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How to Start an Effective Journaling Practice

How to Start an Effective Journaling Practice

Photo by Dziana Hasanbekava:

Brief background 

Journaling and its benefits 

Journaling. It's kind of like having that friend who listens to all your deepest thoughts, wildest dreams, and random epiphanies. It's a judgment-free zone where you can spill your soul, unpack your feelings, and explore every corner of yourself. Kind of like having a dog but without the vet bills and hair all over the place. If you're new to journaling, the intent of this article is to help you get started with an effective journaling practice.

More than just writing "Dear Diary" every day, journaling is your own special art form - you can scribble, doodle, collage, and paint your pages however you want! There are no rules. Get creative!

Beyond soul-searching, keeping a journal has some awesome scientifically proven benefits too! It can help you de-stress, improve your memory, solve problems, boost creativity, strengthen your immune system, and simply feel happier.

Journaling is a tool, like a compass on the path to self-discovery, personal growth, and living your best life. Grab a notebook and pen and let your thoughts flow freely. Find your Zen. Unlock your inner artist. Get inspired. Most importantly, enjoy the journey and have FUN!


How to get started and begin an effective journaling practice, a few of the various types of journals and journaling styles, journaling tools, establishing a routine, and I'll touch on some of my journaling practices.

How to Get Started Journaling

Journaling is as simple as just starting to write on a blank page, which also makes it the hardest thing. Nothing is more intimidating than a blank page.

An endless void screaming with potential; a paralyzing foe conquered only by silencing the inner critic and unleashing the creative spirit within, one mark at a time. 

A blank page can be overwhelming without a plan. So hopefully by the end of this article, you’ll have enough insight to structure your approach or implement an existing structure that appeals to you.

Different types of journals 

  • Bullet Journal

Bullet Journal or  BuJo if you prefer. The Bullet Journal is a lightly structured journaling process, organized into key components that include the Index, Future Log, Monthly Log, and Daily Log. While many find it a useful journaling tool I use it more as a planner for business activity. I think it’s well suited for either purpose, so I chose to include it in this article.

Bullet Journaling uses symbols to classify entries. The core concept uses bullet points and symbols to represent tasks, events, and notes. Dedicated BuJo users also often create their own additional bullets or symbols. 

It allows you to quickly capture thoughts and track to-do lists while customizing them to your needs.

It promotes mindfulness, goal setting, and reflection, making it a popular tool for productivity and self-improvement.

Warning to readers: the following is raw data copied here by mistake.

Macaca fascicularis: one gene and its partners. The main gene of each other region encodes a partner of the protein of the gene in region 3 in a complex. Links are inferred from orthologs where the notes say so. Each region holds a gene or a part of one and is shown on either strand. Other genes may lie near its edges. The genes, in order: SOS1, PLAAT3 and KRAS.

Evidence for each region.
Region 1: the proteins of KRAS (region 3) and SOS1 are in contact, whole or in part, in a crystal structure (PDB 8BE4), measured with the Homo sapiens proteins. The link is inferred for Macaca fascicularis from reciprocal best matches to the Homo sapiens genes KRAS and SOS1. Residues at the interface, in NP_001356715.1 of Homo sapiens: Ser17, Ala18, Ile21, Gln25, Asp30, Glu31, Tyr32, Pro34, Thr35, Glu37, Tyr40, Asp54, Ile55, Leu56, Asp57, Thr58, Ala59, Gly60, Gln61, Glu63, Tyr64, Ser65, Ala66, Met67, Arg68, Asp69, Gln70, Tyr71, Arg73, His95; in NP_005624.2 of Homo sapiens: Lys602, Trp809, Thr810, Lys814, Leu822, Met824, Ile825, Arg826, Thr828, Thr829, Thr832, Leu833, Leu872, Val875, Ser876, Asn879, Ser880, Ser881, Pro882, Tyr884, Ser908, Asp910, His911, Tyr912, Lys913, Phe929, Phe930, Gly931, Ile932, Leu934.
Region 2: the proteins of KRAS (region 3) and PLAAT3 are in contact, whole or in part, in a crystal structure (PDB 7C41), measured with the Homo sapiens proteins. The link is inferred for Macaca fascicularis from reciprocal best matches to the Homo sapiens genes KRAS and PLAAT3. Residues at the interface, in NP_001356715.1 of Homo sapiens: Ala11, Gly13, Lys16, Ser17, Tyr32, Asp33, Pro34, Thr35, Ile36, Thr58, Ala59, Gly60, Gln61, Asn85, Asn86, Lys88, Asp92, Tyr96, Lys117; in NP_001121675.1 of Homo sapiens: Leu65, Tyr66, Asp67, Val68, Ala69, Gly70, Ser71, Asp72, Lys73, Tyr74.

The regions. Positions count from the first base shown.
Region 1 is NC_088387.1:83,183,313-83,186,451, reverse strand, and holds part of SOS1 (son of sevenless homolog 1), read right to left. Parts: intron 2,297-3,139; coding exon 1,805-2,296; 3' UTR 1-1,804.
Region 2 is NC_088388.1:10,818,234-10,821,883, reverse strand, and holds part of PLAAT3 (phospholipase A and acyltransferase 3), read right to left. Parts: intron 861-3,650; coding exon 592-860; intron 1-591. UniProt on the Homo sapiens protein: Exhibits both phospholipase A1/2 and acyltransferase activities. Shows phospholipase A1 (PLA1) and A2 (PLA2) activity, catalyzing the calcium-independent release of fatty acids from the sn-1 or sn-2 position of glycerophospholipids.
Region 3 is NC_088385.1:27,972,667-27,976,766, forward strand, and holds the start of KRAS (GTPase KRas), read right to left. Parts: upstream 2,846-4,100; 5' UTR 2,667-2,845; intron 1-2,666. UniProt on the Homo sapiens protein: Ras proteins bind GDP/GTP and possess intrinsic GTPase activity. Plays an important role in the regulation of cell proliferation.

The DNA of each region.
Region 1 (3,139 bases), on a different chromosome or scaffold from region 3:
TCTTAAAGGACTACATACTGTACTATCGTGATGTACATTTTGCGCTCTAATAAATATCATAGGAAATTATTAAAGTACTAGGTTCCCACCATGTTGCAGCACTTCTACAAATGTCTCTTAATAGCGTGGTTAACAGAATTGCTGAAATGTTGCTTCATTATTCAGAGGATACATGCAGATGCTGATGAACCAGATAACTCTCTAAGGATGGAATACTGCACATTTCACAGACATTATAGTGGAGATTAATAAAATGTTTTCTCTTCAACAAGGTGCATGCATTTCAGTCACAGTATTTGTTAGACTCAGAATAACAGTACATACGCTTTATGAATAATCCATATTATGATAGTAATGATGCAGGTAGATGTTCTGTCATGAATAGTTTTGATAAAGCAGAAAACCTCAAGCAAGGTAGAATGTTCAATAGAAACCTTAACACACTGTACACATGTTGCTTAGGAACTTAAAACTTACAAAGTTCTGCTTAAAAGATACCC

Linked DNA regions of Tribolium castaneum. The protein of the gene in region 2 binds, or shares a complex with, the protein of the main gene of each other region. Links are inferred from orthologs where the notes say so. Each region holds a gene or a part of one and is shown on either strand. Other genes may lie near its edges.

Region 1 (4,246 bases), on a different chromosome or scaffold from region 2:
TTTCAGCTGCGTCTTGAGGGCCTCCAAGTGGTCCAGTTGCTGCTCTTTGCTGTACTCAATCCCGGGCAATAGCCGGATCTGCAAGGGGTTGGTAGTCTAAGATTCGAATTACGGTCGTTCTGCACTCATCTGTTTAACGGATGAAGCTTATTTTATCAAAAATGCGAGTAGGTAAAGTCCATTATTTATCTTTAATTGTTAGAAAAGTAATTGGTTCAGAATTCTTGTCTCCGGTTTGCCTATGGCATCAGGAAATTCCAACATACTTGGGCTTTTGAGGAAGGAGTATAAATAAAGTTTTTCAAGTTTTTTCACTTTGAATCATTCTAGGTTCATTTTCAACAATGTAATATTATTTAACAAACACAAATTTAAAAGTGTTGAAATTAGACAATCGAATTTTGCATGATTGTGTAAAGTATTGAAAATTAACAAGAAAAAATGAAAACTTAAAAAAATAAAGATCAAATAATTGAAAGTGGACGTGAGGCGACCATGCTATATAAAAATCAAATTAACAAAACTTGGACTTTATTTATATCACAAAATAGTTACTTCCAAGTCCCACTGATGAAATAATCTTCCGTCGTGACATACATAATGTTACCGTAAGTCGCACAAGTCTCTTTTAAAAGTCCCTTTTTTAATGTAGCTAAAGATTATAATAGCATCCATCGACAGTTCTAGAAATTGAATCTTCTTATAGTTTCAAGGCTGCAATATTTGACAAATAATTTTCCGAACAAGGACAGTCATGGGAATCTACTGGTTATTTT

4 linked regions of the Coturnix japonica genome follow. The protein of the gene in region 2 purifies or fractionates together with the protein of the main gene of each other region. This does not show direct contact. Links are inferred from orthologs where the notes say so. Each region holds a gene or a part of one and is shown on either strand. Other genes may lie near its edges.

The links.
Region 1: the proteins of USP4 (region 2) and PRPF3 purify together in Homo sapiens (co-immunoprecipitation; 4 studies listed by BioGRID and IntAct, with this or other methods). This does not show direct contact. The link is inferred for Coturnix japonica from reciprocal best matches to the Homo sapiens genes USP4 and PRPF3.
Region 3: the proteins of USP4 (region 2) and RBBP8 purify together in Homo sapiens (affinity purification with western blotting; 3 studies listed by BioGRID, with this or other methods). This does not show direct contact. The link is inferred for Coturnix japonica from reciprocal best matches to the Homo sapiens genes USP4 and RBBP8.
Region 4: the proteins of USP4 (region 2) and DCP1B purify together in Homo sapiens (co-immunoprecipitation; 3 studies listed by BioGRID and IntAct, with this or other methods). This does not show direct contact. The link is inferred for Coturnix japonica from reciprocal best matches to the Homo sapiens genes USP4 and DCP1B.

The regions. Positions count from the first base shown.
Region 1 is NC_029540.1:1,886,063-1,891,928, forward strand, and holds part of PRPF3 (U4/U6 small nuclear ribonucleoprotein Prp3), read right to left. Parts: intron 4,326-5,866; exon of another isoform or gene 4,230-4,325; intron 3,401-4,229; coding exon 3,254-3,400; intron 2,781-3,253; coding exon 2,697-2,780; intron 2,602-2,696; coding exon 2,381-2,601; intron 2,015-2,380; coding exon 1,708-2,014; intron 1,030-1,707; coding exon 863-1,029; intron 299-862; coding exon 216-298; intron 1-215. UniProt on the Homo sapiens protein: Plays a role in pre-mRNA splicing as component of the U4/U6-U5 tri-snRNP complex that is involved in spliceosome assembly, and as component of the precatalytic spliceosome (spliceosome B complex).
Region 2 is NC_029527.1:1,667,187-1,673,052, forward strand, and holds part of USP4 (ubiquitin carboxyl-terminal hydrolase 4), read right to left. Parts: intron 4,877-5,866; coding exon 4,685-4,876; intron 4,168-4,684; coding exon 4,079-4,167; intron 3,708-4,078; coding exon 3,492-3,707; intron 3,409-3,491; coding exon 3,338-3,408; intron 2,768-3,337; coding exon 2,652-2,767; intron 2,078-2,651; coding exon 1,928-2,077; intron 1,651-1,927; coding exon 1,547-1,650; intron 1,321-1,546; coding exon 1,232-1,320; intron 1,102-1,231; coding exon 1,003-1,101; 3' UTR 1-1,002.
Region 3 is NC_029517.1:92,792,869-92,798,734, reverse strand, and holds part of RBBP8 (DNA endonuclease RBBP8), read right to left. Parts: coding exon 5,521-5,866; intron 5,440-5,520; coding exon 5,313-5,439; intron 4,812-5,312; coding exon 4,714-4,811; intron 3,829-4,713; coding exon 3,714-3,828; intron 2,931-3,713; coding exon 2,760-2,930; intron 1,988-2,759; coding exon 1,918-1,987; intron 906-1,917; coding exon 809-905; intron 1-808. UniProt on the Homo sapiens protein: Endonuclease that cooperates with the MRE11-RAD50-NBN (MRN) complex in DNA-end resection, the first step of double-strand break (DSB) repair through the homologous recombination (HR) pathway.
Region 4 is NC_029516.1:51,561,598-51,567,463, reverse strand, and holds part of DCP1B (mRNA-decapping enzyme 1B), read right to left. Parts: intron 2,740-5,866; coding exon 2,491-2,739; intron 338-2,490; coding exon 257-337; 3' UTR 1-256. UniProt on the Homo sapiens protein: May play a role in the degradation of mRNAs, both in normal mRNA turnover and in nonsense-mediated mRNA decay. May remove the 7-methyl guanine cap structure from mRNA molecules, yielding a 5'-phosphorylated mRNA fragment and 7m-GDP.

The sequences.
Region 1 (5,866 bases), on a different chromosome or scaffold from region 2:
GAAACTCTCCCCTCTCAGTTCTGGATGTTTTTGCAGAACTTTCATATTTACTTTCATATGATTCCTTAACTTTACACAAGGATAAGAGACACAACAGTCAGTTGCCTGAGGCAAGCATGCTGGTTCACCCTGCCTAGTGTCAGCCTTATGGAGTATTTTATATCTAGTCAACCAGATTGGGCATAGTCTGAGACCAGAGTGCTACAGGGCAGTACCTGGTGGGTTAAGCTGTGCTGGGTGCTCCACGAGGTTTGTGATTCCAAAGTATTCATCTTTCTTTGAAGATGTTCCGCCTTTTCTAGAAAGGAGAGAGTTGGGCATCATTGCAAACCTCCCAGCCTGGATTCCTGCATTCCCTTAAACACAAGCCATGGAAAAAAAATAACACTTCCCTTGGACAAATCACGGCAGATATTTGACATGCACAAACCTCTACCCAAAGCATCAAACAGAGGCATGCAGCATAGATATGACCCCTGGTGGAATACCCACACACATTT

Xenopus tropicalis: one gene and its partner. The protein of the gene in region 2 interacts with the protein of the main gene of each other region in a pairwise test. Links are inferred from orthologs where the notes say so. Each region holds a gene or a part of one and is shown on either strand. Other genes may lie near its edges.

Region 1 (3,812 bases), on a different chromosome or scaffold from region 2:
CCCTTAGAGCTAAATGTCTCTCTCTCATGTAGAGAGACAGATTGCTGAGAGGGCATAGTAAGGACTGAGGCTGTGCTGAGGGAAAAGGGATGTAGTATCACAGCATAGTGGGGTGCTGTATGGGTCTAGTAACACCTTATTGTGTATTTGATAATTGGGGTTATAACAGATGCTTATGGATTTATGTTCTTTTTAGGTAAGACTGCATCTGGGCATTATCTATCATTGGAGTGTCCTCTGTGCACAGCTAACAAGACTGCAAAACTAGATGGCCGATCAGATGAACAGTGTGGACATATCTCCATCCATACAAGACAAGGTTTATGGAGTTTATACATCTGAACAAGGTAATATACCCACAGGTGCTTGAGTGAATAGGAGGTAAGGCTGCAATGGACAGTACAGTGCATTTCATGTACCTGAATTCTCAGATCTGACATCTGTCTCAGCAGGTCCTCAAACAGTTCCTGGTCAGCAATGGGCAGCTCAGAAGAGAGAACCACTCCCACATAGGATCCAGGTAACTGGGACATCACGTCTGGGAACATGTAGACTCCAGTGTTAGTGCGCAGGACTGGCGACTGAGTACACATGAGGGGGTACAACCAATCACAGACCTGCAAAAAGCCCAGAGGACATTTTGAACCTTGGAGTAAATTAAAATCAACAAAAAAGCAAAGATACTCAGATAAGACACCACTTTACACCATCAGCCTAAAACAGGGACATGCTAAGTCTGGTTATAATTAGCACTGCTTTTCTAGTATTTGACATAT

This 4-minute video lays out bullet journaling beautifully.

The official Bullet Journal site is which contains a lot of useful information, a free introductory course, and a paid deeper dive course.

  • Tools needed: A pen and a notebook. Any notebook will work, but you can also get the second-edition branded bullet journal.  

  • I use bullet journaling for my blog and some other ventures I’m working on. I love it as a simple and practical nondigital tool.

  • Art Journal 

Art journaling is a method to create daily, a chance to test, capture, or work out creative ideas or see what happens as you make marks on the page. The focus is on art, illustrations, color collages, photos, and other creative expression. It emphasizes the artistic process and exploration more than words.

  • Tools needed: A sketchbook or a notebook with heavier-weight paper and whichever medium(s) you wish to use. 

  • Here’s what I use for my art journal: A small 4 x 4 sketchbook, a Kuretake Fountain Brush Pen (black),  and a basic set of watercolor pencils.  I keep these at my desk in my home office. I’ll open it up and doodle if I’m stuck or have an idea I want to work out or take a moment at the end of the day to unwind. As with all journaling, it doesn’t have to be good, just put words or marks on paper. 

Proof you don't have to be good - A few pages from my art journal

  • Morning Pages 

Morning Pages are a journaling technique that involves writing three pages of stream-of-consciousness thoughts every morning. The goal is to write down whatever comes to mind, uncensored and unedited. The idea is to wake up, open your morning journal, and write three pages of longhand of any thoughts that come out of your head. This was really popularized by Julia Cameron in her book The Artist’s Way.

  • Tools Needed: a notebook and pen are really all you need, but if you like the branded prepackaged materials you can grab the Artist’s Way Morning Pages Journal which serves as a companion piece to the book. 

My personal journaling technique

My personal journaling techniques are a combination of the types listed below. For me, it depends on what I need or feel like for the day, often ending up with a combination of one or more.